Brother also, how does one explain the intolerance often displayed by the BLM movement? You are either with us, or you are racist is the mantra often put forward. If somebody, for example, dares argue that All Lives Matter they are shouted down and accused of being insensitive to black voices. Or even worst people are shot and killed for claiming All Lives Matter like what happened to Jessica Whitaker in the USA a few weeks ago.

Also, even just putting forward a suggestion that might make the slogan more inclusive and therefore more broadly acceptable to people of all backgrounds leads to accusations of racism and not listening to black voices. This happened to me recently when on Facebook, I merely suggested that it perhaps should be changed to read BlackLivesMatterToo.

Having said that I do appreciate the need to at this stage focus on Black Lives Matter. Like Faf du Plessis said so eloquently recently All Lives don’t Matter Until Black Lives Matter. Even so, there is no reason to brand people that argue that All Lives Matter is more appropriate as people that deny the existence of racism or even worst racists. Unfortunately, this is what happened in some circles to Boeta Dippenaar and Rudi Steyn recently, which I find problematic as they also have the right to voice their opinions.

Arguing that at this stage Black Lives Matter should be the focus and not All Lives Matter, however, opens the door to contend, like Boeta Dippenaar that Rudi Steyn did, that farm murders should also be a particular concern at the moment in the South African context. Those worried about farm murders are often told that no all murders should be of concern. Does this not sound a bit like the argument that All Lives Matter and not just Black Lives? I hope you do see the contradiction brother because trust me the brutal nature of farm murders of both farm owners, their families and workers are of great concern to the community I grew up in. I hope that you and the other signatories will see your way open to sometime in the future condemn all murders but specifically farm murders. Such a gesture would do a great deal to heal the divisions in our wounded society.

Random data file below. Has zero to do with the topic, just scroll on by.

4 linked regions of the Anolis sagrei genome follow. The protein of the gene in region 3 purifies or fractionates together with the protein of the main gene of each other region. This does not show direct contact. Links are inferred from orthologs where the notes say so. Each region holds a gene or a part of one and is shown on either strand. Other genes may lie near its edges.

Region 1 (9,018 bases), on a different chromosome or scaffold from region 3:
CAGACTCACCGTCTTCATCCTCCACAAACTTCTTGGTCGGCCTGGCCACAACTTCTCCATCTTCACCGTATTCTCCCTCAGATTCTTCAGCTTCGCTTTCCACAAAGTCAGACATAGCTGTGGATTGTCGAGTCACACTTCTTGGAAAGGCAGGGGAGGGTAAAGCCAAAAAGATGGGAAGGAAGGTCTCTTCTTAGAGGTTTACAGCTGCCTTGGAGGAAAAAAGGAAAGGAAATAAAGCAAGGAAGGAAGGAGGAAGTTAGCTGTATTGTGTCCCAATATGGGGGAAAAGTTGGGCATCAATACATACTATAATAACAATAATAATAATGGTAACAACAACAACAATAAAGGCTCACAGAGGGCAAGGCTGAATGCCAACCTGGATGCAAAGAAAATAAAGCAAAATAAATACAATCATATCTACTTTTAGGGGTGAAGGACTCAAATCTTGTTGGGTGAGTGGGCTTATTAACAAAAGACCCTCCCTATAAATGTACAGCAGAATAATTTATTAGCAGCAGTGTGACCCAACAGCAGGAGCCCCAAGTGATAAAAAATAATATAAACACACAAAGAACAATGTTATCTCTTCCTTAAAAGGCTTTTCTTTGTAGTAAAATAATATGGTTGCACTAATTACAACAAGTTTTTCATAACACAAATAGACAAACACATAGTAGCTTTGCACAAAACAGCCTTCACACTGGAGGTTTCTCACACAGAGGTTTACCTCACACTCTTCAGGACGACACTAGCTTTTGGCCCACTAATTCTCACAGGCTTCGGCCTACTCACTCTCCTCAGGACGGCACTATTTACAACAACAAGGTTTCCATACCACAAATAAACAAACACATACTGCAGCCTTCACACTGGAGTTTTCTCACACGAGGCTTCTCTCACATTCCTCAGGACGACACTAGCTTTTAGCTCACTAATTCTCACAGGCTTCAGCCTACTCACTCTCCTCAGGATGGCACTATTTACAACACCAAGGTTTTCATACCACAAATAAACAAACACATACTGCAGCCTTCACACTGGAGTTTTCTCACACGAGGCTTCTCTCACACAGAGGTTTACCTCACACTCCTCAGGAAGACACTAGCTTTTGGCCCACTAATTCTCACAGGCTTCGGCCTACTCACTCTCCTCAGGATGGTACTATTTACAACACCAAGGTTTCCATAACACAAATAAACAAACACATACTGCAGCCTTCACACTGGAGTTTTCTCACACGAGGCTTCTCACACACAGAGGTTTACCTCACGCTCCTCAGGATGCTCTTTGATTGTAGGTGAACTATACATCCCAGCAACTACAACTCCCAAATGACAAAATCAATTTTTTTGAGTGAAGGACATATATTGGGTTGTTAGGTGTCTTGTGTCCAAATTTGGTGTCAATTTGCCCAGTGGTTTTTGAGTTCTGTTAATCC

Lastly, I would like to find out who the audience is of the Black Lives Matter movement? That is, whose behaviour towards black people is it aiming to change. Obviously, it is white people but should the concern for Black Lives not also be aimed at our current government? A government under which watch inequality since 1994 increased, a government under which rampant corruption has taken root, a government that did not show much care for a black life when Colins Khoza was killed in Alexandra at the beginning of the lockdown.